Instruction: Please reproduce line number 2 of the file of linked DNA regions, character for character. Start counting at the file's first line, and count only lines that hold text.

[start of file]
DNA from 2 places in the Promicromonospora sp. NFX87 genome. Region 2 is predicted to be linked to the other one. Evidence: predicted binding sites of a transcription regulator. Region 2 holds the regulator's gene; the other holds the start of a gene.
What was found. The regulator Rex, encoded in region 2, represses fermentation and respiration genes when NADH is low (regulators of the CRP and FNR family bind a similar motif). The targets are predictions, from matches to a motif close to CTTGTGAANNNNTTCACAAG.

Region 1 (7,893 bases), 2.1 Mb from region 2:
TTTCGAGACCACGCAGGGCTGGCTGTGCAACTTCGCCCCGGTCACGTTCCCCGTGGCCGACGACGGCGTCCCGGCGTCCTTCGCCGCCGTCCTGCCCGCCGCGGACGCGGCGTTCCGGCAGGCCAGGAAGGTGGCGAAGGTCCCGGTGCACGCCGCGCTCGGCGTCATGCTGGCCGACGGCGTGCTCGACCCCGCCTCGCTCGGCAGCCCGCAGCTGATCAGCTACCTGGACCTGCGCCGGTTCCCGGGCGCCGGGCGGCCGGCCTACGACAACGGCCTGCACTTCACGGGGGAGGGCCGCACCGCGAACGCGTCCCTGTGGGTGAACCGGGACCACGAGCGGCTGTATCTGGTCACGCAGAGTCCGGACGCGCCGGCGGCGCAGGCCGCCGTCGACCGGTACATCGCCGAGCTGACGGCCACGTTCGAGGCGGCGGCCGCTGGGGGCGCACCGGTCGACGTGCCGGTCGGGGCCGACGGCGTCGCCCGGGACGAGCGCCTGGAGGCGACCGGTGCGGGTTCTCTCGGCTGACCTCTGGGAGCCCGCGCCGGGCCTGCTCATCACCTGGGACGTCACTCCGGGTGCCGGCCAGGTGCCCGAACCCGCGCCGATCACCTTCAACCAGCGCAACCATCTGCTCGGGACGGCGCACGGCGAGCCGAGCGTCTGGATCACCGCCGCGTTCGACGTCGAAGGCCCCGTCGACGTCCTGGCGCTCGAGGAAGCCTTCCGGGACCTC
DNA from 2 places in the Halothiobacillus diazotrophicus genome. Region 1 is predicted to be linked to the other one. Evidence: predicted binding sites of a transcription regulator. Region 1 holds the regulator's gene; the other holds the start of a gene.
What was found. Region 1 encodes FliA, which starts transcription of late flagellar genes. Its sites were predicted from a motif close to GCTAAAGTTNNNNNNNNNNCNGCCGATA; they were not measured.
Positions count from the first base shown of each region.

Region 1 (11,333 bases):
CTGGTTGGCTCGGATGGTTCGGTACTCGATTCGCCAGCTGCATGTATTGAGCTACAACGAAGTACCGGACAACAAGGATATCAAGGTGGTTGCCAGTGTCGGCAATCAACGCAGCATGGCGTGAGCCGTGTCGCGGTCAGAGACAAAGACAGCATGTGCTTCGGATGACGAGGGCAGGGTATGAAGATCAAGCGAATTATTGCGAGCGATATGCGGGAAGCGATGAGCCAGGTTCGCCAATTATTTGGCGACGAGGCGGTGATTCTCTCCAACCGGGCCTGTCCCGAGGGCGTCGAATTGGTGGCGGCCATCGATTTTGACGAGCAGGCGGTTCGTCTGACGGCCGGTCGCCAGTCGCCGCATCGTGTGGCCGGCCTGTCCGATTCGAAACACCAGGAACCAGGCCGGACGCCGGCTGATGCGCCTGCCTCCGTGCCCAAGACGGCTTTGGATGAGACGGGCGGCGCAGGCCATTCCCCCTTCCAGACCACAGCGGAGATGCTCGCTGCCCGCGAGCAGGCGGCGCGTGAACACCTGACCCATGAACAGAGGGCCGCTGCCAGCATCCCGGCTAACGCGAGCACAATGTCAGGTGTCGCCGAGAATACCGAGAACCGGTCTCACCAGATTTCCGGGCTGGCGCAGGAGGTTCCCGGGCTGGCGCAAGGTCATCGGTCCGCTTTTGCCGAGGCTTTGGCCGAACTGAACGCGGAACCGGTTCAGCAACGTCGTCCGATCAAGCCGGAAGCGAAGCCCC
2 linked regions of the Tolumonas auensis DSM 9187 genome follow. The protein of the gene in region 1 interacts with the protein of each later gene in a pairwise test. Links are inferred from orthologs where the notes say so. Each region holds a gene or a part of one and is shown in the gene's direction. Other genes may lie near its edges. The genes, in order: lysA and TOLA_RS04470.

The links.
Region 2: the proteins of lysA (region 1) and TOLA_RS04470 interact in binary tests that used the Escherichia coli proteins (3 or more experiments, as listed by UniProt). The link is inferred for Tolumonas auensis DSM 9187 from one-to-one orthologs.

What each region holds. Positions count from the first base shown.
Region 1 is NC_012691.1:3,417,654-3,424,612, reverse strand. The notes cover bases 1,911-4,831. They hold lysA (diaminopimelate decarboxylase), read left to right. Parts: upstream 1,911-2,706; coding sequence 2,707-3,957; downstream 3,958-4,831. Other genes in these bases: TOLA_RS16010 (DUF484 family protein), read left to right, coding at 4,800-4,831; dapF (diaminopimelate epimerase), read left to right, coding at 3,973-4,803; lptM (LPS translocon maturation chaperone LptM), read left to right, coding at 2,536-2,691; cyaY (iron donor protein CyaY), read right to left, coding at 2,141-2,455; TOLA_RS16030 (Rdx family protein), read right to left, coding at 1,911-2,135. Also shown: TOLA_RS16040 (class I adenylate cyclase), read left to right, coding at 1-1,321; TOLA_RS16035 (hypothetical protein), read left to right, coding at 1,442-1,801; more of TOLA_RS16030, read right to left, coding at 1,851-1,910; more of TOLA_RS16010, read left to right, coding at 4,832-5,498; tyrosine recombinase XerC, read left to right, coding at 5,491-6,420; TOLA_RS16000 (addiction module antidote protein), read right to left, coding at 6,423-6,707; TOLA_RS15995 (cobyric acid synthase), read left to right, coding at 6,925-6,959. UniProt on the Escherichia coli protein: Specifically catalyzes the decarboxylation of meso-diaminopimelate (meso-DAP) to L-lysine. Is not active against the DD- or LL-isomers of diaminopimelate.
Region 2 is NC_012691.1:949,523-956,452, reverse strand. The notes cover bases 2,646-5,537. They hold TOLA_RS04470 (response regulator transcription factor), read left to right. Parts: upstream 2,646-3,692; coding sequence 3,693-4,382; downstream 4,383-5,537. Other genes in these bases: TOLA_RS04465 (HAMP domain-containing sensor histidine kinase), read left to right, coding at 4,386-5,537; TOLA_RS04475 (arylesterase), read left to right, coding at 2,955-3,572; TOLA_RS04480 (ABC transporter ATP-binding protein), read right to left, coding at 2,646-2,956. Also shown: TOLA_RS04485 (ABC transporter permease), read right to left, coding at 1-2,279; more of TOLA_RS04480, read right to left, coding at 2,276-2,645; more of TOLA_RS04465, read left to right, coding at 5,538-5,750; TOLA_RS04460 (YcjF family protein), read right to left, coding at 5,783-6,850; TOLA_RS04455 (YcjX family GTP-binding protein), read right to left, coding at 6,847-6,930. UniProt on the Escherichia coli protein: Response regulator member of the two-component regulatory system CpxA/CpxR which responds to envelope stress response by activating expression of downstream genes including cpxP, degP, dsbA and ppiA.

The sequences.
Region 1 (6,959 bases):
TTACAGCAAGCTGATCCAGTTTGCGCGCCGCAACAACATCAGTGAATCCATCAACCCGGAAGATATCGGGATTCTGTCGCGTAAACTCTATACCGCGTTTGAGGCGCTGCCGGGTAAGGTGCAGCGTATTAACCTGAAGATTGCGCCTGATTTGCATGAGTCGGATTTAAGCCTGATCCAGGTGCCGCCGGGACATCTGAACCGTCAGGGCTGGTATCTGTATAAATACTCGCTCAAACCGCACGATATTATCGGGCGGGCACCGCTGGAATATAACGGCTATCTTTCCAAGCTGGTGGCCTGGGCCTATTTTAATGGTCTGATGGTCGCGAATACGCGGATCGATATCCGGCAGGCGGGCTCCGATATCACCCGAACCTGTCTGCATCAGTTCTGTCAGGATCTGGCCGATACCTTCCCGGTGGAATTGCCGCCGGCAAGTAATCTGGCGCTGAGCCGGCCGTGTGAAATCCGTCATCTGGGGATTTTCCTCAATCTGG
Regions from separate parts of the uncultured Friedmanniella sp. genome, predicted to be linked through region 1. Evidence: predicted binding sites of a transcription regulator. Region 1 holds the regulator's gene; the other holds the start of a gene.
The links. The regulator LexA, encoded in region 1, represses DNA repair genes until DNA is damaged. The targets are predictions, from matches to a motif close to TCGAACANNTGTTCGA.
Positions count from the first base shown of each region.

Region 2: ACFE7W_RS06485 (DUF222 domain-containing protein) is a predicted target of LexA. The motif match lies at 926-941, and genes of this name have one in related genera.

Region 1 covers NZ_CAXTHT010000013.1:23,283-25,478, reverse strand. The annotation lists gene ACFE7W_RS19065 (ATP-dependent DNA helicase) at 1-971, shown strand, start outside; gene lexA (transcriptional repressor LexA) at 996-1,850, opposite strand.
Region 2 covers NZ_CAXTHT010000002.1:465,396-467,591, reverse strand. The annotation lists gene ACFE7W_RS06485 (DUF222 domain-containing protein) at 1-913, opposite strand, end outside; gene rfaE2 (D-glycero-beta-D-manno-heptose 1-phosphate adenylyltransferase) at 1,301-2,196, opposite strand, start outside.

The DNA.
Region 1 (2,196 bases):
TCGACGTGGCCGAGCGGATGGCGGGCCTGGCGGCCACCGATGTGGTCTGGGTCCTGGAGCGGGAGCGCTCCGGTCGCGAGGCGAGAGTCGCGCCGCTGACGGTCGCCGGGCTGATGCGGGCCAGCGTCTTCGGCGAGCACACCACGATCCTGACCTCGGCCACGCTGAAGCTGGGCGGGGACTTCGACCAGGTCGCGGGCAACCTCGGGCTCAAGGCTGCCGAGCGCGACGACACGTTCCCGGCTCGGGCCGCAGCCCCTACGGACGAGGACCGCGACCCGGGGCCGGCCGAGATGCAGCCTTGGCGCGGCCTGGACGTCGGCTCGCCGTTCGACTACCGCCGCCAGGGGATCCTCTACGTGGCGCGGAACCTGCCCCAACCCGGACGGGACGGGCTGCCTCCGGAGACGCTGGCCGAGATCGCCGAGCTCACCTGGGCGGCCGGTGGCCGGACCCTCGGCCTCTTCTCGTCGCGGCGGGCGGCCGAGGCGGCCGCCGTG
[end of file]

What was found. The regulator Rex, encoded in region 2, represses fermentation and respiration genes when NADH is low (regulators of the CRP and FNR family bind a similar motif). The targets are predictions, from matches to a motif close to CTTGTGAANNNNTTCACAAG.